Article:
Clean Water in Schools Crucial to Coachella Valley Students
Editor’s Note:New America Media reported on legislation that requires all California public schools to offer clean and free drinking water to their students in areas where meals are served, by July 1, 2011. The following commentary, written by a student at Coachella Valley High School in Thermal, California, explains why the legislation is of particular importance for the communities of the Eastern Coachella Valley.
On Monday morning, I grab an 8-ounce carton of chocolate milk from the school cafeteria, unaware that I am about to ingest 23 grams of sugar. During lunch, that same day, my urge for a cold drink prompts me to buy a Powerade, inadvertently consuming an extra 34 grams of sugar. By the end of my school day at Coachella Valley High School I will have consumed approximately 57 grams of sugar, from beverages alone.
At Coachella Valley High, we don’t have many choices when it comes to what we drink. It’s either drink what is free, or buy your own. Free or reduced-price school lunch programs, although not available to all students, offer drinks that contain high sugar quantities, ranging from 13 to 23 grams. School water fountains are of course free, but they are also visibly unappealing. The third option is to buy your own beverage. Many students do just that, buying sweetened drinks like Powerade or choosing from a variety of sugary Minute Maid drinks from the school vending machine.
Bottled water, which costs one dollar, is far less popular among students here. Why should we buy what we can have for free? We can easily walk to the nearest school water fountain and have a drink. But the truth is that we change our mind at the first sight of the clogged, scum-infested fountain. So instead of buying a bottle of water, we opt to pay the extra 25 cents for a colorfully packaged Powerade.
Although not every student buys sweetened beverages daily, I can safely bet that most don’t get their “8 cups of water a day” that is suggested by health professionals.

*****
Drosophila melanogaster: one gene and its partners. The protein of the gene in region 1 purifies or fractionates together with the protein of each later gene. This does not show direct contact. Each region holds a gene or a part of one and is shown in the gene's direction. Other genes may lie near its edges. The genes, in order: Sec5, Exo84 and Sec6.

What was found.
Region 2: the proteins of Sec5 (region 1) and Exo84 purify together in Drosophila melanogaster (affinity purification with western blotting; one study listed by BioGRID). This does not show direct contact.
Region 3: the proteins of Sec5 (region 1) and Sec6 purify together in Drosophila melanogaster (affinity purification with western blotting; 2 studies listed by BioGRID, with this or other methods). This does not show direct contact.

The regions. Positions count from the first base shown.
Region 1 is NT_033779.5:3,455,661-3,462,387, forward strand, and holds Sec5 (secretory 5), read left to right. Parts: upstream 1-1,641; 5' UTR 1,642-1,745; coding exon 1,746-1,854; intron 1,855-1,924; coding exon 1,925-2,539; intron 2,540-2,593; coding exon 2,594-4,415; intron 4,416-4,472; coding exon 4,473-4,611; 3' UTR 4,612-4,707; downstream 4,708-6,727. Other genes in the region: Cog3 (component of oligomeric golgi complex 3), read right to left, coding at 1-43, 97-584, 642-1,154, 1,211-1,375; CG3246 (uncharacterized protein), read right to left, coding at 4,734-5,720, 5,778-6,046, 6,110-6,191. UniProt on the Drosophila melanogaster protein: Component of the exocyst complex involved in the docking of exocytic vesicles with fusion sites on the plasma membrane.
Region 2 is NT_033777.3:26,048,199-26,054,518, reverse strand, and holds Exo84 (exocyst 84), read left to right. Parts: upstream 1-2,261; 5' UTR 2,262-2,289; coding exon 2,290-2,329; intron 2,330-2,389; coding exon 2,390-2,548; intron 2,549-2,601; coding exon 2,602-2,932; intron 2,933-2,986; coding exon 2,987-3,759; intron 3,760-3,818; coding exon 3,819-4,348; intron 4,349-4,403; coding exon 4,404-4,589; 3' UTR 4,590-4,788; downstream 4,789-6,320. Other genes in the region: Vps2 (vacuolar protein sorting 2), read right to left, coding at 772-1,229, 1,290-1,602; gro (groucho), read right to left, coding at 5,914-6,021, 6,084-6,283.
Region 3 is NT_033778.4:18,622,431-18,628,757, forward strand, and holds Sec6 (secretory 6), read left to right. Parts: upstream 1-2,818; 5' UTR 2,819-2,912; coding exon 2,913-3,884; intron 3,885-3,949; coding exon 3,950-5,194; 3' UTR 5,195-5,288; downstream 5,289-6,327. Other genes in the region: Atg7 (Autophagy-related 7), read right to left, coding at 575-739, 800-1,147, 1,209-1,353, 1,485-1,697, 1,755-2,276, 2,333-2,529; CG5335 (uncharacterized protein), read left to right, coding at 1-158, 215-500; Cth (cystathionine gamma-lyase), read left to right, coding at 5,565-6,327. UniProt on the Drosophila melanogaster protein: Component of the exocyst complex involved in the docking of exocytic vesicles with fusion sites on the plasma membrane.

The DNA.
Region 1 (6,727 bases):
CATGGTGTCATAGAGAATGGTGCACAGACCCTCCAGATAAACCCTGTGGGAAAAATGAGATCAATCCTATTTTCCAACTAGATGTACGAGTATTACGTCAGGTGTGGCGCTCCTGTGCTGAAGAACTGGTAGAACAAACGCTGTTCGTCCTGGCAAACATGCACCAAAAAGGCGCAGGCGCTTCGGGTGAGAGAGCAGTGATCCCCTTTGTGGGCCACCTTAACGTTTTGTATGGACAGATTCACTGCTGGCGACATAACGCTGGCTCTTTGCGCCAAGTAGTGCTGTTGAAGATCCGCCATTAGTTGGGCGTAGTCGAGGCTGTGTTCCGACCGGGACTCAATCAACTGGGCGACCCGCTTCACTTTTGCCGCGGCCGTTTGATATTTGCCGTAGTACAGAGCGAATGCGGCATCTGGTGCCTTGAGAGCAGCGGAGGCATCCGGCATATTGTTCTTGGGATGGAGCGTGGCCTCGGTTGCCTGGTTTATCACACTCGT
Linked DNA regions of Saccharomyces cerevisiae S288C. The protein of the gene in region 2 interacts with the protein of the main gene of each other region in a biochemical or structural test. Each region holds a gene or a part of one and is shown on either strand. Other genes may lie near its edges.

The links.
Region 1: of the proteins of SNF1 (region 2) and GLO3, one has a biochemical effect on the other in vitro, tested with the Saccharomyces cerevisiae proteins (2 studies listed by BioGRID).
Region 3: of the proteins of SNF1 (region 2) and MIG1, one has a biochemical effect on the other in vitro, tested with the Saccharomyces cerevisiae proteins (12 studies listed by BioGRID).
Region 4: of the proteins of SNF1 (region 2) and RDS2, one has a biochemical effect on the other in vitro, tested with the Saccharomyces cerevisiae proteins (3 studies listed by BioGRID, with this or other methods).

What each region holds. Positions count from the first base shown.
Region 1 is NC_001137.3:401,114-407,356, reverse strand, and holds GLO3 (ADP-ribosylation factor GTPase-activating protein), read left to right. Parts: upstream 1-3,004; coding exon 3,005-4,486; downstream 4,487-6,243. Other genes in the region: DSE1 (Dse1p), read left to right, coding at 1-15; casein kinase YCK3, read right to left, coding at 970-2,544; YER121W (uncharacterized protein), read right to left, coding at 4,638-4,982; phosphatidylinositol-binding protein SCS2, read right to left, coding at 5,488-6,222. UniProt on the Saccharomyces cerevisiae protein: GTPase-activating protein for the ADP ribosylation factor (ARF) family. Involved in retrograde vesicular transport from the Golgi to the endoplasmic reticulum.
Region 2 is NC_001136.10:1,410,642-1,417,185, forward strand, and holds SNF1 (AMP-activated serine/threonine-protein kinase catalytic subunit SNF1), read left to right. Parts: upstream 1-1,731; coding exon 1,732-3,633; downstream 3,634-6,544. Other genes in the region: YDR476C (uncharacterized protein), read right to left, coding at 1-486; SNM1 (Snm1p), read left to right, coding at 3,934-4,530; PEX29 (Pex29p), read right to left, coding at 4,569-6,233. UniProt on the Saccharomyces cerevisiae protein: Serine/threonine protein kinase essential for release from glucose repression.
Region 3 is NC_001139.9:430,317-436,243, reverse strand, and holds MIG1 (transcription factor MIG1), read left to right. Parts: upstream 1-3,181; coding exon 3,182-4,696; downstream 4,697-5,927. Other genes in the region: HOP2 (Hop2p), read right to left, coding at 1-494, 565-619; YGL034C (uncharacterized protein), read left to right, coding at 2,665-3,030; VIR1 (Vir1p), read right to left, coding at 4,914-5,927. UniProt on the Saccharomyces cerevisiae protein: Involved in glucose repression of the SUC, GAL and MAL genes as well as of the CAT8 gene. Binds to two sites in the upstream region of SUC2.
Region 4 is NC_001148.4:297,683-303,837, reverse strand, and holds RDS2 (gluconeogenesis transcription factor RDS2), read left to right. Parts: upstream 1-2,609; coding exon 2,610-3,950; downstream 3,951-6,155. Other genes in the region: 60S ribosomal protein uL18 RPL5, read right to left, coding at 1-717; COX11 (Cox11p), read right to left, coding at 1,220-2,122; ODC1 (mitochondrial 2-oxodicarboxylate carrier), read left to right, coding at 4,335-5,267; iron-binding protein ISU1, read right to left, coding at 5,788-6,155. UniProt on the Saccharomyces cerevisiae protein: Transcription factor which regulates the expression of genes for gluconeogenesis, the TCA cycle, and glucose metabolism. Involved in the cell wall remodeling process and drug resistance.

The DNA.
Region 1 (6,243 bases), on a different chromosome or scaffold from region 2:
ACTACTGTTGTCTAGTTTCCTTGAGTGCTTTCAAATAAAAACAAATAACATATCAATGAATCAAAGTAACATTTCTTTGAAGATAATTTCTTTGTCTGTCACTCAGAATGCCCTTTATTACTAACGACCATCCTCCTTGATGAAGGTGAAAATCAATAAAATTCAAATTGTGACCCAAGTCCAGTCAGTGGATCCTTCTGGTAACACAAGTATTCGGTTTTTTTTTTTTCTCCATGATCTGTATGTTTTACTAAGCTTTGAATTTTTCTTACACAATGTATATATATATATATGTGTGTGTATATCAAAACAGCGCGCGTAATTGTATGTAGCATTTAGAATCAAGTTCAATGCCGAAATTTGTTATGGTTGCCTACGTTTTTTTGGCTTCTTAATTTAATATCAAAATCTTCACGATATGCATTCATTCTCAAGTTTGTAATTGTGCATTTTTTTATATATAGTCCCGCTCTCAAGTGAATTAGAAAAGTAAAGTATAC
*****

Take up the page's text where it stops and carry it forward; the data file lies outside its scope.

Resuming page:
According to the National Diabetes Information Clearinghouse (NDIC), about 215,000 people in the U.S. aged 20 years or younger had diabetes in 2010. Providing students with free, clean drinking water at school would decrease the amount of sugar young people ingest, thereby reducing the risk of obesity and decreasing their chance of being diagnosed with diabetes.
In the Coachella Valley, diabetes prevention is something to be especially informed about. The vast majority of our residents are Hispanic, a group that has a higher rate of diagnosed diabetes than other ethnic group in the nation.
Free water at school can also prevent dehydration. This is especially vital in the desert communities of the Coachella Valley, where summertime temperatures regularly hit triple digits.
Raymond Bondad, 30, a student at College of the Desert, recently moved to the Coachella Valley after finishing a military tour in the Middle East. He said the heat in this valley is just as intense as anything he experienced in the military.
“Having served in the U.S. Army, I’ve learned a great lesson on how important it is to drink water, especially in extreme environments such as a desert,” said Bondad. “Whether hot or cold, water is essential to desert living and for public schools out here in the desert. Personally, when I tasted the water from a fountain at Saul Martinez Elementary School (in Mecca, Calif.), I was looking for the nearest soda dispenser to wash away the nasty taste.”
Access to water at school also takes on added importance here, because in many of the unincorporated communities on the east side of the Coachella Valley, students have no access to clean drinking water at home. Arsenic levels in the groundwater used by mobile home park residents in Thermal repeatedly test high.
So for children living in these communities, food and water provided at school is often their primary source of nutrition.
“Accessibility to water is not only important because of temperatures in the valley, but for a healthy lifestyle in general,” said Noely Resendiz, also a student at Coachella Valley High School in Thermal, California. “If students drink more water instead of unhealthy, sugary drinks, diseases and other medical complications could decrease.”
More water and less soda at school also makes a lot of sense from a learning perspective. “The availability of fresh drinking water would be an investment in the future, by improving academic performance currently compromised by poor hydration,“ said Aurora Saldivar, who lives in Thermal and attends Xavier College Preparatory High School in Palm Desert.
The improvement of water access at schools could also be turned into an opportunity to educate students and the entire community about their health, and the simple change they can make in their own lives simply by drinking more water daily.
So isn’t it the school’s responsibility then, to provide students with plenty of clean, safe and most importantly, free drinking water?
Maricruz Cabrera is a youth writer for Coachella Unincorporated, a hyper-local community news project of New America Media serving the Eastern Coachella Valley. The project, which exists to shine a light on community health issues in the region, is being supported through a grant from The California Endowment.
This article was originally published on New America Media. It is reprinted here with permission.